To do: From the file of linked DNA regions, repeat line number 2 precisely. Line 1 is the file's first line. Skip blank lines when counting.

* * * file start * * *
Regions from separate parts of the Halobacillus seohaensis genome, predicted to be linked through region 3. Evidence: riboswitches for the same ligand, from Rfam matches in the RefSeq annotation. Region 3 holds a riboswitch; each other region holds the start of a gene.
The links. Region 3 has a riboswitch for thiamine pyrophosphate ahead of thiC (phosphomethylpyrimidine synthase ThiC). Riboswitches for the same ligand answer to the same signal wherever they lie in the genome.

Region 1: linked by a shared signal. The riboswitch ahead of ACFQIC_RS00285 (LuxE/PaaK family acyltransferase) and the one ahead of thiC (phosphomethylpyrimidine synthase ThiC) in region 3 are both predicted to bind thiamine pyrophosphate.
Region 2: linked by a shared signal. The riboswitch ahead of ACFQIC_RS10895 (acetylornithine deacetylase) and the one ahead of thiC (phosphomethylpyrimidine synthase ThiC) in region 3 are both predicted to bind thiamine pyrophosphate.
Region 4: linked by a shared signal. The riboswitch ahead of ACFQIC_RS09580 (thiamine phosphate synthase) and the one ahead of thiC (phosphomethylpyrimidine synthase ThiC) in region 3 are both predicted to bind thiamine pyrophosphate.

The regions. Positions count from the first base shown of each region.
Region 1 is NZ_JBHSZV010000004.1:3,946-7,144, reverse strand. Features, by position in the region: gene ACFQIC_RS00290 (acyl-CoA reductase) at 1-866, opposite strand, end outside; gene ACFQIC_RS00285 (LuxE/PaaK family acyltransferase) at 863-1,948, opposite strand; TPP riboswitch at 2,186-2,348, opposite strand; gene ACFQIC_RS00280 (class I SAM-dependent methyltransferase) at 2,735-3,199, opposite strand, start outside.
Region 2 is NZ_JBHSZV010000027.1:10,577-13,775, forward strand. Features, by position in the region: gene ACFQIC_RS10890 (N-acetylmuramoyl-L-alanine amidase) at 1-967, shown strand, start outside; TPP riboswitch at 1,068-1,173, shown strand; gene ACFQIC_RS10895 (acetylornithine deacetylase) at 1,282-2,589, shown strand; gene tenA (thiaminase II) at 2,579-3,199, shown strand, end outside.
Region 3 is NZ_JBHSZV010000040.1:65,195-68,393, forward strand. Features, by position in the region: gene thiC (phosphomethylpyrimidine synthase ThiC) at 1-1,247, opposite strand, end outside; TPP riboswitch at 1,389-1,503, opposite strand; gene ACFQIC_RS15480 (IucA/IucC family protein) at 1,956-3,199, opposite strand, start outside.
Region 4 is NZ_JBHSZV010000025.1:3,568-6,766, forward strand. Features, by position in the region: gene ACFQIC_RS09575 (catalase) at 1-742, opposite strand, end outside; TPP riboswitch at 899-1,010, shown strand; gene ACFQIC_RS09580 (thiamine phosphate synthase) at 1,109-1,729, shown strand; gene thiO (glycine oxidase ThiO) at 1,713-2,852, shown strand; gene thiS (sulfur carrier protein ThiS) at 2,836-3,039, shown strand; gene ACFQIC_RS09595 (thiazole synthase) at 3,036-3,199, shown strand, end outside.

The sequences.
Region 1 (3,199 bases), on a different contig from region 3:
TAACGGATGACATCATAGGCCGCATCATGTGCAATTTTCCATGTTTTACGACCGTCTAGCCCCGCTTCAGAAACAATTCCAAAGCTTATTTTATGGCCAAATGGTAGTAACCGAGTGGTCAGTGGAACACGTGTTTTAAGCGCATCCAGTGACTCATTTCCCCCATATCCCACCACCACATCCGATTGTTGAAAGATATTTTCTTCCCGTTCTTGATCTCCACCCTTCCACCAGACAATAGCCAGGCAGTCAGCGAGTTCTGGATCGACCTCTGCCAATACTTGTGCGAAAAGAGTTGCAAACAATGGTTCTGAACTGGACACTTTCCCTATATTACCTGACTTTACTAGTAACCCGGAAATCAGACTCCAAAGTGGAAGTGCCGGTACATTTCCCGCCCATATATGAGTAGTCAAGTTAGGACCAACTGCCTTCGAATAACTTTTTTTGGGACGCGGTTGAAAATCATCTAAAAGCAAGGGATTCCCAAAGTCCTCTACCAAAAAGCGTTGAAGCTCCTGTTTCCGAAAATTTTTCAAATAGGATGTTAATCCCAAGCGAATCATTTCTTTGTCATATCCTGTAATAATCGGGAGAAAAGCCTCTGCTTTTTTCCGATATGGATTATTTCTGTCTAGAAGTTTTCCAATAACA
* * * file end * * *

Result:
The links. Region 3 has a riboswitch for thiamine pyrophosphate ahead of thiC (phosphomethylpyrimidine synthase ThiC). Riboswitches for the same ligand answer to the same signal wherever they lie in the genome.